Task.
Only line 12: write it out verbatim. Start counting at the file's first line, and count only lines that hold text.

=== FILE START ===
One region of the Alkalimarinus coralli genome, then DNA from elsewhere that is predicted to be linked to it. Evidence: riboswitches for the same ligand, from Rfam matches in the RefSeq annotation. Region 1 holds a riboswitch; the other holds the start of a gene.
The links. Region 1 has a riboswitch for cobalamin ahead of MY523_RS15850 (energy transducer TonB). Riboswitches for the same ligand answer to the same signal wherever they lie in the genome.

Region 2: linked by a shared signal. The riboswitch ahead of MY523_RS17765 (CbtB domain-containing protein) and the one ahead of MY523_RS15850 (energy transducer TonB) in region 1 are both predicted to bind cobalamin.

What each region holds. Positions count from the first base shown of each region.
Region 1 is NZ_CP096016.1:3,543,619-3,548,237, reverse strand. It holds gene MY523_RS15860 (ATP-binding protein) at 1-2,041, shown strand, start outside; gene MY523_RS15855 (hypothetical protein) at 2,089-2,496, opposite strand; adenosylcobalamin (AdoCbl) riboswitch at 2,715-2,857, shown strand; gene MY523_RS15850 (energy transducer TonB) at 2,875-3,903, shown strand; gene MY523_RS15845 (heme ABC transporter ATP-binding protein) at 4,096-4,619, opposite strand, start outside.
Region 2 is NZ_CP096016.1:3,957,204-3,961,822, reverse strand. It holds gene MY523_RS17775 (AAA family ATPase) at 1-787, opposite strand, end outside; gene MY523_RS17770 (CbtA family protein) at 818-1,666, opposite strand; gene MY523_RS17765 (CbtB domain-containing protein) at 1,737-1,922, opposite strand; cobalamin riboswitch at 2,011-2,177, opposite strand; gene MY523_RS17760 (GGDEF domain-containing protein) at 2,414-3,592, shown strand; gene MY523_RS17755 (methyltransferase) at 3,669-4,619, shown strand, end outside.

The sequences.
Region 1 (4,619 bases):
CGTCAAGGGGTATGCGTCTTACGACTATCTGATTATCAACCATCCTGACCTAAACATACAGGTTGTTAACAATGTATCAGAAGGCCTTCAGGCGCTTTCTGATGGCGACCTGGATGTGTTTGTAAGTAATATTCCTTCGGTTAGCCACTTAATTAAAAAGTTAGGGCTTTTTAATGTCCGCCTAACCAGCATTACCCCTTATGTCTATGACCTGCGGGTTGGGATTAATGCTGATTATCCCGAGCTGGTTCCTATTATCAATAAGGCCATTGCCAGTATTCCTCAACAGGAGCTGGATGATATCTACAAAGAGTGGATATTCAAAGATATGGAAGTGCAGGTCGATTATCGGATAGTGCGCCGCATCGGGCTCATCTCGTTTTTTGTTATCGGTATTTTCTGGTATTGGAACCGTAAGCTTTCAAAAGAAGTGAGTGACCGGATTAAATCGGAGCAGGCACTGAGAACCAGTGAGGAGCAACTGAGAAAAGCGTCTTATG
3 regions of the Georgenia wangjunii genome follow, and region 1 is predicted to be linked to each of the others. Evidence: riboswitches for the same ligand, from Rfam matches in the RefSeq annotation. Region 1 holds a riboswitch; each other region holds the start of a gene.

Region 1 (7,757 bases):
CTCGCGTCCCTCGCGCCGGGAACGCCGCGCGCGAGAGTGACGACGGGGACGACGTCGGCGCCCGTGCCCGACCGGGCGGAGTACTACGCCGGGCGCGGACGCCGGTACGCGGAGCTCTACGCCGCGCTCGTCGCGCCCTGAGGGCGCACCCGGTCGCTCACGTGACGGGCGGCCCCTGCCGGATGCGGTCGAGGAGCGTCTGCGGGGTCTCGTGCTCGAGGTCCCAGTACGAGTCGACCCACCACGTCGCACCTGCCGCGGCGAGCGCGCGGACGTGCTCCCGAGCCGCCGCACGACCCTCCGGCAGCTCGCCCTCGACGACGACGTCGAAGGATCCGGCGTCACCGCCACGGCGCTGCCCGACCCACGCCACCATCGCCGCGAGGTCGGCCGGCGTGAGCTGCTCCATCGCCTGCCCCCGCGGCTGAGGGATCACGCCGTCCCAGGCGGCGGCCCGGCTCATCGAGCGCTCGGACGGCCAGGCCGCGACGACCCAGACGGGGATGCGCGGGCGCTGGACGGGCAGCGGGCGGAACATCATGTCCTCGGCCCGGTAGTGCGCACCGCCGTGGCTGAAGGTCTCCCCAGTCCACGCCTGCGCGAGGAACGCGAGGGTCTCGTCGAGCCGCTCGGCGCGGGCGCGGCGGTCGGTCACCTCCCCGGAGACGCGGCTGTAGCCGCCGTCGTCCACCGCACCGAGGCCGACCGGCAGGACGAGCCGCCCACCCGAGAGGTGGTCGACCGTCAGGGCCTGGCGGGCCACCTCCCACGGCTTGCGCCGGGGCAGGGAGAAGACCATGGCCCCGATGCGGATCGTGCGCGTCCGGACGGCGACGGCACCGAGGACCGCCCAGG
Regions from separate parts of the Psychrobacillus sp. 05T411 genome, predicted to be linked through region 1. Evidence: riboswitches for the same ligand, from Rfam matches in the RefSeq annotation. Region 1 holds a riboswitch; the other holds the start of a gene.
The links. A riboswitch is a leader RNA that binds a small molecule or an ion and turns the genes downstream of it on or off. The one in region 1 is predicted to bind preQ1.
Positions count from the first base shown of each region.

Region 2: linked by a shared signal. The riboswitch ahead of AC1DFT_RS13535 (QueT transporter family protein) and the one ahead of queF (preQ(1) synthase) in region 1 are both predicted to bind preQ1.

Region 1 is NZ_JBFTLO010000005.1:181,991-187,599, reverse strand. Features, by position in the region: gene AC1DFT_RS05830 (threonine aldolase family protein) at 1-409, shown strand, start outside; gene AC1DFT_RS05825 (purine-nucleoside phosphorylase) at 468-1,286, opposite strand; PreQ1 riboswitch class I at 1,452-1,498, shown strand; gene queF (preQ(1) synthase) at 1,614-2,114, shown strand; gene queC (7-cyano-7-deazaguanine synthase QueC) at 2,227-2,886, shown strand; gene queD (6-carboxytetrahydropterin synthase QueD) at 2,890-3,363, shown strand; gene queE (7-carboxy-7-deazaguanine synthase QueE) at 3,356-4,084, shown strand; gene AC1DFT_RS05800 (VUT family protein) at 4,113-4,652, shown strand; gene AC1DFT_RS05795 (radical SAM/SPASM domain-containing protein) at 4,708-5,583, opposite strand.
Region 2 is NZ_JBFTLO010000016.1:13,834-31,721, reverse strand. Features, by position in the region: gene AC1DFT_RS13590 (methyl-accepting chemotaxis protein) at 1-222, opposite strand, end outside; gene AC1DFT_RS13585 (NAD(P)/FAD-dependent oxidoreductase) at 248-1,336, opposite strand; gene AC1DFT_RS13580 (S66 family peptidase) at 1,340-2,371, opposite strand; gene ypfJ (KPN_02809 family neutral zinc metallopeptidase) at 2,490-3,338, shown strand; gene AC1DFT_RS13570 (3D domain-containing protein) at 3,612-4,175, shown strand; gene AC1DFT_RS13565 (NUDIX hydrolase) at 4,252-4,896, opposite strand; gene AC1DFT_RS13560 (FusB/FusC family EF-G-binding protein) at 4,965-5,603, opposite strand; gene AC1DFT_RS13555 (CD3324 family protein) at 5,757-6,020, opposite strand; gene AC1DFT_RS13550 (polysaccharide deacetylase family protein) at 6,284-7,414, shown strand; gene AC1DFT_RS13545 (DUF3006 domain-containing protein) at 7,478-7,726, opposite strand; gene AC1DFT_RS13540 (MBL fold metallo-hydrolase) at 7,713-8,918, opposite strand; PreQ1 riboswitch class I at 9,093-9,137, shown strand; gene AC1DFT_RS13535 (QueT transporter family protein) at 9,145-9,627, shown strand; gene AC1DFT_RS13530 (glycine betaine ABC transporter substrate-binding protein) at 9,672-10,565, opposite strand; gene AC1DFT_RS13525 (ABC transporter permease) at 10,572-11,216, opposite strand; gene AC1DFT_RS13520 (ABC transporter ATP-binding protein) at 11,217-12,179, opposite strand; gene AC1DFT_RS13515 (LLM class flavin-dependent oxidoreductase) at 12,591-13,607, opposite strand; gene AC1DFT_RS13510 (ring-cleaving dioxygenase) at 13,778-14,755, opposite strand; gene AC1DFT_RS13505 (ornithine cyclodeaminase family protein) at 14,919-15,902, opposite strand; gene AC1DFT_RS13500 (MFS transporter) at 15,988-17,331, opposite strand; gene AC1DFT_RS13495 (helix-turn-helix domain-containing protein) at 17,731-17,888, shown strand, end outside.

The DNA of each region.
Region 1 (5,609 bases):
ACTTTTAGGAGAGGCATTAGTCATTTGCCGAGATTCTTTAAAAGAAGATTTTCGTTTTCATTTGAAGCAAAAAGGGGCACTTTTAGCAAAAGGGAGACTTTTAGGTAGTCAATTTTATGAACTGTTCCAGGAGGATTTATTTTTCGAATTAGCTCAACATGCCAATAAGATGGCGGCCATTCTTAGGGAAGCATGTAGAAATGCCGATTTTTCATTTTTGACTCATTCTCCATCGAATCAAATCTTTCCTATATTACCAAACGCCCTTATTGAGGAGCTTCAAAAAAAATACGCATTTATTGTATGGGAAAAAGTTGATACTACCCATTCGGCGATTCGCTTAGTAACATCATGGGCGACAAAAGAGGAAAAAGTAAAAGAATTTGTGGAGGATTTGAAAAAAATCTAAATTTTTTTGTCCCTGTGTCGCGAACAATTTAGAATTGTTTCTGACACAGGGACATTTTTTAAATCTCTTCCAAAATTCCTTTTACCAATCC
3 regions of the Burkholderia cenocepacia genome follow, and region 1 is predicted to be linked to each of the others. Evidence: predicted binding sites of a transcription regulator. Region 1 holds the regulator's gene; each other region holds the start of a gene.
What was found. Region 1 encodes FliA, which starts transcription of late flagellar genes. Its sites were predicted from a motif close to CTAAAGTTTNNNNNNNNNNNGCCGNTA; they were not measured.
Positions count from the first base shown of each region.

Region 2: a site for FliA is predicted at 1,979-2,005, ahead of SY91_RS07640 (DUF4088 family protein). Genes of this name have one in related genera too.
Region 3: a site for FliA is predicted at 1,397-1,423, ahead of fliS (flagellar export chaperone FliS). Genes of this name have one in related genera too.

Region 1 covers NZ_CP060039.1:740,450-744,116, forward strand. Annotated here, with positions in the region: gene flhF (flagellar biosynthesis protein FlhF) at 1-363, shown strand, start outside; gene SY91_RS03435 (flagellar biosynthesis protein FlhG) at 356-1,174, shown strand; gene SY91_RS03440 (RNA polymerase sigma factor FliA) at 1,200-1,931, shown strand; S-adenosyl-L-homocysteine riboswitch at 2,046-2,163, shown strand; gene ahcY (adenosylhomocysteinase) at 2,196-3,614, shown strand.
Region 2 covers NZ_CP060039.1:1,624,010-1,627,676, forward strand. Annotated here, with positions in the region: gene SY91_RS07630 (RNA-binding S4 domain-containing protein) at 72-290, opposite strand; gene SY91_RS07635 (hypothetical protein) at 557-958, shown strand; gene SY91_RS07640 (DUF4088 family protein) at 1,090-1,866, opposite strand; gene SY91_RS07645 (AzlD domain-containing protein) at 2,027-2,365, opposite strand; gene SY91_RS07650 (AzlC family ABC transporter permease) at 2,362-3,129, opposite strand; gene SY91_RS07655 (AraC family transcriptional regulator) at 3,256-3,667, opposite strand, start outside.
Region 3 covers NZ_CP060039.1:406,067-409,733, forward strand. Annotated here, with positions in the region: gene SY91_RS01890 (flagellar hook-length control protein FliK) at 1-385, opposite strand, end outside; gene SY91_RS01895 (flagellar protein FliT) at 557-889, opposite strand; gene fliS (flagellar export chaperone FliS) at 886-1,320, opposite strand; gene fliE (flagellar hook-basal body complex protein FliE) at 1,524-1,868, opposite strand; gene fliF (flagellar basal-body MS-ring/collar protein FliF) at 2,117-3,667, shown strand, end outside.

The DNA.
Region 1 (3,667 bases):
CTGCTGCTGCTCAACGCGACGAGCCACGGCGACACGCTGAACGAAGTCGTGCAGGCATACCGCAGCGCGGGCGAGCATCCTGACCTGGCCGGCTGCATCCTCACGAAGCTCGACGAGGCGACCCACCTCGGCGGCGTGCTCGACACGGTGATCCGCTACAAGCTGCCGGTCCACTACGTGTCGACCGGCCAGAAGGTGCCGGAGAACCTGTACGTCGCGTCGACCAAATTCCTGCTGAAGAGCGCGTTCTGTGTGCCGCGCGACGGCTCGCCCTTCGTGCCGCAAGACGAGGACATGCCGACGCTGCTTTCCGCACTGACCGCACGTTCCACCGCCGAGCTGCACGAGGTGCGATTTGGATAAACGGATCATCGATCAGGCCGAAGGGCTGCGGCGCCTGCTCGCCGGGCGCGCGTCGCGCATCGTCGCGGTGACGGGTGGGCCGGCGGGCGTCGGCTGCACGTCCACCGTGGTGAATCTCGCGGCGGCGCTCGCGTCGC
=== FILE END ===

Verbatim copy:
CTCGCGTCCCTCGCGCCGGGAACGCCGCGCGCGAGAGTGACGACGGGGACGACGTCGGCGCCCGTGCCCGACCGGGCGGAGTACTACGCCGGGCGCGGACGCCGGTACGCGGAGCTCTACGCCGCGCTCGTCGCGCCCTGAGGGCGCACCCGGTCGCTCACGTGACGGGCGGCCCCTGCCGGATGCGGTCGAGGAGCGTCTGCGGGGTCTCGTGCTCGAGGTCCCAGTACGAGTCGACCCACCACGTCGCACCTGCCGCGGCGAGCGCGCGGACGTGCTCCCGAGCCGCCGCACGACCCTCCGGCAGCTCGCCCTCGACGACGACGTCGAAGGATCCGGCGTCACCGCCACGGCGCTGCCCGACCCACGCCACCATCGCCGCGAGGTCGGCCGGCGTGAGCTGCTCCATCGCCTGCCCCCGCGGCTGAGGGATCACGCCGTCCCAGGCGGCGGCCCGGCTCATCGAGCGCTCGGACGGCCAGGCCGCGACGACCCAGACGGGGATGCGCGGGCGCTGGACGGGCAGCGGGCGGAACATCATGTCCTCGGCCCGGTAGTGCGCACCGCCGTGGCTGAAGGTCTCCCCAGTCCACGCCTGCGCGAGGAACGCGAGGGTCTCGTCGAGCCGCTCGGCGCGGGCGCGGCGGTCGGTCACCTCCCCGGAGACGCGGCTGTAGCCGCCGTCGTCCACCGCACCGAGGCCGACCGGCAGGACGAGCCGCCCACCCGAGAGGTGGTCGACCGTCAGGGCCTGGCGGGCCACCTCCCACGGCTTGCGCCGGGGCAGGGAGAAGACCATGGCCCCGATGCGGATCGTGCGCGTCCGGACGGCGACGGCACCGAGGACCGCCCAGG